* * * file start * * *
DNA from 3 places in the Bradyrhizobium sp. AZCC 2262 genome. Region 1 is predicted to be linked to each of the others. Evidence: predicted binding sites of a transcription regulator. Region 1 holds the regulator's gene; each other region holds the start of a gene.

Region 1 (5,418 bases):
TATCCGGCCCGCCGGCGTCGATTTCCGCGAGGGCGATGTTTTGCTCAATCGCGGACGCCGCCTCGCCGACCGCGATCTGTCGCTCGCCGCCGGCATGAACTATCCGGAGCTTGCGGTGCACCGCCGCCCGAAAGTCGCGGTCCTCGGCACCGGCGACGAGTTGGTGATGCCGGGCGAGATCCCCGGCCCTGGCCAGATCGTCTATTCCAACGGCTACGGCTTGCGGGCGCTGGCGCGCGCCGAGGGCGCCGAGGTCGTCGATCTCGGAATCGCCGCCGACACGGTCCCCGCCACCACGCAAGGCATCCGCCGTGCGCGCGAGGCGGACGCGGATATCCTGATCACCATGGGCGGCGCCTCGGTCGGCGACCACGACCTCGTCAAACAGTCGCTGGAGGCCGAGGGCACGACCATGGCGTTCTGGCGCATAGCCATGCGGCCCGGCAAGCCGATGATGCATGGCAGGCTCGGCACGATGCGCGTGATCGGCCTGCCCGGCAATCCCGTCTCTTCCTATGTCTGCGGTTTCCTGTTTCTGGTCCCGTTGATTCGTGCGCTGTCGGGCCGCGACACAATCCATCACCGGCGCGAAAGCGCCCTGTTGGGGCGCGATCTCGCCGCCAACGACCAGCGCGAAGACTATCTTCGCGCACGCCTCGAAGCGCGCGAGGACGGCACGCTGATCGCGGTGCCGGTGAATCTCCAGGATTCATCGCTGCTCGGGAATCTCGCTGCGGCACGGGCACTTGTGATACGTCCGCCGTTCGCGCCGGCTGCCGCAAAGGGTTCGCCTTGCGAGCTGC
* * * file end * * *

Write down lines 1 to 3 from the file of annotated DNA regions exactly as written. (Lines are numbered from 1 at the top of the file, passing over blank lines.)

DNA from 3 places in the Bradyrhizobium sp. AZCC 2262 genome. Region 1 is predicted to be linked to each of the others. Evidence: predicted binding sites of a transcription regulator. Region 1 holds the regulator's gene; each other region holds the start of a gene.

Region 1 (5,418 bases):
TATCCGGCCCGCCGGCGTCGATTTCCGCGAGGGCGATGTTTTGCTCAATCGCGGACGCCGCCTCGCCGACCGCGATCTGTCGCTCGCCGCCGGCATGAACTATCCGGAGCTTGCGGTGCACCGCCGCCCGAAAGTCGCGGTCCTCGGCACCGGCGACGAGTTGGTGATGCCGGGCGAGATCCCCGGCCCTGGCCAGATCGTCTATTCCAACGGCTACGGCTTGCGGGCGCTGGCGCGCGCCGAGGGCGCCGAGGTCGTCGATCTCGGAATCGCCGCCGACACGGTCCCCGCCACCACGCAAGGCATCCGCCGTGCGCGCGAGGCGGACGCGGATATCCTGATCACCATGGGCGGCGCCTCGGTCGGCGACCACGACCTCGTCAAACAGTCGCTGGAGGCCGAGGGCACGACCATGGCGTTCTGGCGCATAGCCATGCGGCCCGGCAAGCCGATGATGCATGGCAGGCTCGGCACGATGCGCGTGATCGGCCTGCCCGGCAATCCCGTCTCTTCCTATGTCTGCGGTTTCCTGTTTCTGGTCCCGTTGATTCGTGCGCTGTCGGGCCGCGACACAATCCATCACCGGCGCGAAAGCGCCCTGTTGGGGCGCGATCTCGCCGCCAACGACCAGCGCGAAGACTATCTTCGCGCACGCCTCGAAGCGCGCGAGGACGGCACGCTGATCGCGGTGCCGGTGAATCTCCAGGATTCATCGCTGCTCGGGAATCTCGCTGCGGCACGGGCACTTGTGATACGTCCGCCGTTCGCGCCGGCTGCCGCAAAGGGTTCGCCTTGCGAGCTGC